Sen. Bob Corker, R-Tenn., left, and Sen. Lamar Alexander, R-Tenn., leave a 2012 news conference on Capitol Hill. (AP Photo/Susan Walsh)

NASHVILLE — Tennessee Democrats are turning up the heat on the state's two Republican U.S. senators — Lamar Alexander and Bob Corker — for participating in secretive GOP efforts to develop an Obamacare repeal bill that could be on the Senate floor as early as next week.

"This is inexcusable," state Democratic Party Chairwoman Mary Mancini said Monday. "This is not the way government is supposed to work."

Senate Majority Leader Mitch McConnell, R-Ky., hopes to put the measure up for a vote next week before Congress departs for its July 4 recess, according to multiple news accounts.

Senate Democrats charge they've been locked out of discussions and just last week Sen. Patty Murray, D-Wash., the ranking Democrat on the Senate Health, Education, Labor and Pensions Commission, publicly complained to the panel's chairman, Alexander, that no public hearings on the Senate GOP's measure had been held.

Tennessee Democrats, meanwhile, say if the Senate GOP version is anything like the House-passed American Health Care Act, hundreds of thousands of working Tennesseans who obtained health insurance under Obama's Affordable Care Act could face soaring premiums that threaten their ability to maintain coverage.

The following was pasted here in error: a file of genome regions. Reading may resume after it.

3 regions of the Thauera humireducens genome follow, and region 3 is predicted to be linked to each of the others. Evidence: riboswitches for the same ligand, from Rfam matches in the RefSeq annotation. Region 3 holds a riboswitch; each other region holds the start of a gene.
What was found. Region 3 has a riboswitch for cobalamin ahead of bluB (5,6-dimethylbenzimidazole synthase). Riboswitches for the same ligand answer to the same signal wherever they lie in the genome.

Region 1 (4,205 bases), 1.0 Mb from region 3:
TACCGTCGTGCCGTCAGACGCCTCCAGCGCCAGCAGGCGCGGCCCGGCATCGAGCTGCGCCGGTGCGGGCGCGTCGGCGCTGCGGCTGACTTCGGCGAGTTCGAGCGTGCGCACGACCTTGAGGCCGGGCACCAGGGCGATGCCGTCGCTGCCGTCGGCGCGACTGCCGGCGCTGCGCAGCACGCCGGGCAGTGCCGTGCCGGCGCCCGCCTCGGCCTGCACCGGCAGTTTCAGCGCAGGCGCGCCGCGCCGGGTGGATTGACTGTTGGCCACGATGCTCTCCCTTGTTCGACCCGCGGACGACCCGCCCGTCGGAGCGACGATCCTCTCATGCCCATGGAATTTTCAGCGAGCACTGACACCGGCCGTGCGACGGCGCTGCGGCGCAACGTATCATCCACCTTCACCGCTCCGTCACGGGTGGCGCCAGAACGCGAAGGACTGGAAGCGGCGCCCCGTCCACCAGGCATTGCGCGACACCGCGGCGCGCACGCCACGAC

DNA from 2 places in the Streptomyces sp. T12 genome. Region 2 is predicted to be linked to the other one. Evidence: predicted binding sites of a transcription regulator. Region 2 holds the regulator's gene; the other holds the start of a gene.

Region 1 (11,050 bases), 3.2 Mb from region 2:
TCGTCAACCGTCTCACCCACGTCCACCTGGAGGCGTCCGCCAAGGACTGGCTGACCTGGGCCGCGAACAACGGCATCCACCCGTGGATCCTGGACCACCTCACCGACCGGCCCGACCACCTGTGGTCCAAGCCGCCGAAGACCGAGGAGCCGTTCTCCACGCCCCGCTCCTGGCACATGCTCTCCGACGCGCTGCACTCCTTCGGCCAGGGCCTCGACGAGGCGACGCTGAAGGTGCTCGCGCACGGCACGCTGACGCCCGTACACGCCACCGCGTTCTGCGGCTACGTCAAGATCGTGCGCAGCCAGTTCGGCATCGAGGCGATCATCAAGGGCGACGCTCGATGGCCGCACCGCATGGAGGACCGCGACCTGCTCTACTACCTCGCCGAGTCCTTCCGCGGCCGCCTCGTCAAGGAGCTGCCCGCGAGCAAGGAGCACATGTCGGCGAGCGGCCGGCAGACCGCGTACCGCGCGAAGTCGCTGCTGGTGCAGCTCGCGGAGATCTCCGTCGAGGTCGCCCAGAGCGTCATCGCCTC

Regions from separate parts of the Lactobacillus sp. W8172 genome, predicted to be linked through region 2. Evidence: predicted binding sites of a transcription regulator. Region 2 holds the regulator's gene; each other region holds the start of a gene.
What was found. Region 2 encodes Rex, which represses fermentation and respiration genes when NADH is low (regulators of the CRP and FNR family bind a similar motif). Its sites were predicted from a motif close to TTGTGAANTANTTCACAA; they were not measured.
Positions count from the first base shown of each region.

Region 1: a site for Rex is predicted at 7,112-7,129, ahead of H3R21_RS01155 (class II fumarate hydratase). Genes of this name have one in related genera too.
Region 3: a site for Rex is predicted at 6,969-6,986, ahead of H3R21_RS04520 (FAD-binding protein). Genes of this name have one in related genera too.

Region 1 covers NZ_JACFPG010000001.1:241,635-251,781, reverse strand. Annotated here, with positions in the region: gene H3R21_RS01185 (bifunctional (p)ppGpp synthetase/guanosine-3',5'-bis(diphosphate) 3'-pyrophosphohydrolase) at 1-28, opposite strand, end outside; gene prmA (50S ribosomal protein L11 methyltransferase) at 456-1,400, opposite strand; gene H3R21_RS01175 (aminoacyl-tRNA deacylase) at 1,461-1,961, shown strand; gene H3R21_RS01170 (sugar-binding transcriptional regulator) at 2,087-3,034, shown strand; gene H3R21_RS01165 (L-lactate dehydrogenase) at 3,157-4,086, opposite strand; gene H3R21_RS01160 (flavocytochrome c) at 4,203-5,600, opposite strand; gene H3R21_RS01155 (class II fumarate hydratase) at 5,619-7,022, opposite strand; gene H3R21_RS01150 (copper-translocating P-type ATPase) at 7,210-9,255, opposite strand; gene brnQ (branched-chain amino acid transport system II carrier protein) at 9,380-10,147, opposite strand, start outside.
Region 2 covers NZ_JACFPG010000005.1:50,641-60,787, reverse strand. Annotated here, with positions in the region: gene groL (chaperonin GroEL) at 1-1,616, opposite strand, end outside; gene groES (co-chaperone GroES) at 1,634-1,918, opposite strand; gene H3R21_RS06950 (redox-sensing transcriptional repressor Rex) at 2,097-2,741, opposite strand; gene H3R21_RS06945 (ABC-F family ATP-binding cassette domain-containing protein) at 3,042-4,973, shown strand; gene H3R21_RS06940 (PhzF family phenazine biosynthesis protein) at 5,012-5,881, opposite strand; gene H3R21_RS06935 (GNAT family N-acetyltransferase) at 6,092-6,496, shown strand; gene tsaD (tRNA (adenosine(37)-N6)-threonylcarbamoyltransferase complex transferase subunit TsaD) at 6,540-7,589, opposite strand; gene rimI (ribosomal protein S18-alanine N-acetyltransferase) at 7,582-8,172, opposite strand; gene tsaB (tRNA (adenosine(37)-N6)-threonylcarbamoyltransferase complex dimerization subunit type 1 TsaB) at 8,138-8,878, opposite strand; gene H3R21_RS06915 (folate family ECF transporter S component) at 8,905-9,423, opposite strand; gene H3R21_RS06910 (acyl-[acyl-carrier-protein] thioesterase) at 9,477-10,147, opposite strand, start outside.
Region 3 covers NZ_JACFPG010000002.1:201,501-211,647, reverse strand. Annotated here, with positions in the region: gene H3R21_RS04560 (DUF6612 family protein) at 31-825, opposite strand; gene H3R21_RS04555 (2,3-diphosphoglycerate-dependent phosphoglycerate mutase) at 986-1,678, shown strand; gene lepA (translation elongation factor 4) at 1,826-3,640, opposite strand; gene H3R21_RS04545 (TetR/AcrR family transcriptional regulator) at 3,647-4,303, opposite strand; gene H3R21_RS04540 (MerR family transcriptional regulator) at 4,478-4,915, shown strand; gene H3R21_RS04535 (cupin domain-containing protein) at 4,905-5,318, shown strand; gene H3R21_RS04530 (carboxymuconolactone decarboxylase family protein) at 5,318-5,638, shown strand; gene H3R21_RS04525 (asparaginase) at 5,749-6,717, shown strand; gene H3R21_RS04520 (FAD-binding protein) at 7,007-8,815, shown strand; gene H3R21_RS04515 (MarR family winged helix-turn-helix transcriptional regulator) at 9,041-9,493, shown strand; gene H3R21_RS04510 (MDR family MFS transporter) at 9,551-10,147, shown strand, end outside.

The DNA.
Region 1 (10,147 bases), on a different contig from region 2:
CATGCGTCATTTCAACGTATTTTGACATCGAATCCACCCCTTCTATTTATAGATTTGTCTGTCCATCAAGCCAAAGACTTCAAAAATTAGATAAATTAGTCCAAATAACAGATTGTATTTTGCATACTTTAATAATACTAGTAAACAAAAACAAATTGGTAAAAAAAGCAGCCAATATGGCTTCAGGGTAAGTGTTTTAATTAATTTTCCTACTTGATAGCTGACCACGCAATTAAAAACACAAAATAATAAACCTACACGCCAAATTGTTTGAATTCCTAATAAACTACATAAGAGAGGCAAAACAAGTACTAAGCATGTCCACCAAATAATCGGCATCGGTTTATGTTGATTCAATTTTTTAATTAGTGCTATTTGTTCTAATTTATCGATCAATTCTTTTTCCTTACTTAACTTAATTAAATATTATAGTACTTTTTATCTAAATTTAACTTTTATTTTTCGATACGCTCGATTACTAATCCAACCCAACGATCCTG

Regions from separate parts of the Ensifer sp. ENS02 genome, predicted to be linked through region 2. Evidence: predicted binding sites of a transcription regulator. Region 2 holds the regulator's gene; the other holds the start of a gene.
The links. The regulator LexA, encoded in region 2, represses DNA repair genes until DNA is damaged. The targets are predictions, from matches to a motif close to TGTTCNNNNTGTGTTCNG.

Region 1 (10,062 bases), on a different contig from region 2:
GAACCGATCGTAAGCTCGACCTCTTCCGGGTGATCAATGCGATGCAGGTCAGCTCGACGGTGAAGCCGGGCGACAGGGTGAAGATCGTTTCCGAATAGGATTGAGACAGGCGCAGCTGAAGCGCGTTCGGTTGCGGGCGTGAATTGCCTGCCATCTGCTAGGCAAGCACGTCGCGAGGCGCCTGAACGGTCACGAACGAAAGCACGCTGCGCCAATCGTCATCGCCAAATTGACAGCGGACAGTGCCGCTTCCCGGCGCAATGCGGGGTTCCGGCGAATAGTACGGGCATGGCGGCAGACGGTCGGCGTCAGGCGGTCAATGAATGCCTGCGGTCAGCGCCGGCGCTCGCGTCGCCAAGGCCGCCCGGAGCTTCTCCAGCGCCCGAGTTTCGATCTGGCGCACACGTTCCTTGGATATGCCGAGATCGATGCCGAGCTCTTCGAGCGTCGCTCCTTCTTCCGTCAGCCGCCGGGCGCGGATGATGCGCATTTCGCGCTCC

Democrats and other advocates say the House GOP's impact on Medicaid, which provides coverage to the poor, could hurt beneficiaries through spending caps establishing set amounts the federal government sends to states. That includes, they say, the elderly poor who are on both Medicare as well as Medicaid.

"I am concerned that our senators and our 3rd District congressman [U.S. Rep. Chuck Fleischmann] are not supportive," said state Rep. JoAnne Favors, D-Chattanooga, a retired nurse. "Because we have some very sick people and poor people in Tennessee, and I think if you're genuinely concerned about the people and the health of the citizens in Tennessee that you'll look askance at repealing the entire act.

"I do not think it has been transparent enough," Favors said. "We don't know anything that's been done."

A spokeswoman for Alexander said "for the last several years, Senator Alexander has been meeting regularly with Tennesseans about health care issues. When the U.S. Senate Budget Committee finishes writing the bill, it will be evaluated by the nonpartisan Congressional Budget Office, and all 100 senators will have a virtually unlimited ability to amend it on the Senate floor."

Corker spokeswoman Micah Johnson, meanwhile, emphasized "the Senate will not be voting on the House-passed American Health Care Act," which has raised much of the alarms.

Rather, Johnson said, the Senate "is in the process of writing its own bill. Senator Corker remains involved in those discussions. He does wish the process included public hearings and has consistently communicated that to Senate leadership but does not lead any of the committees of jurisdiction.

"He will continue to work with his colleagues to resolve the issues that are driving up health care costs, limiting choices, and creating uncertainty in the individual market," Johnson added.

Contact staff writer Andy Sher at or 615-255-0550. Follow on Twitter @AndySher1.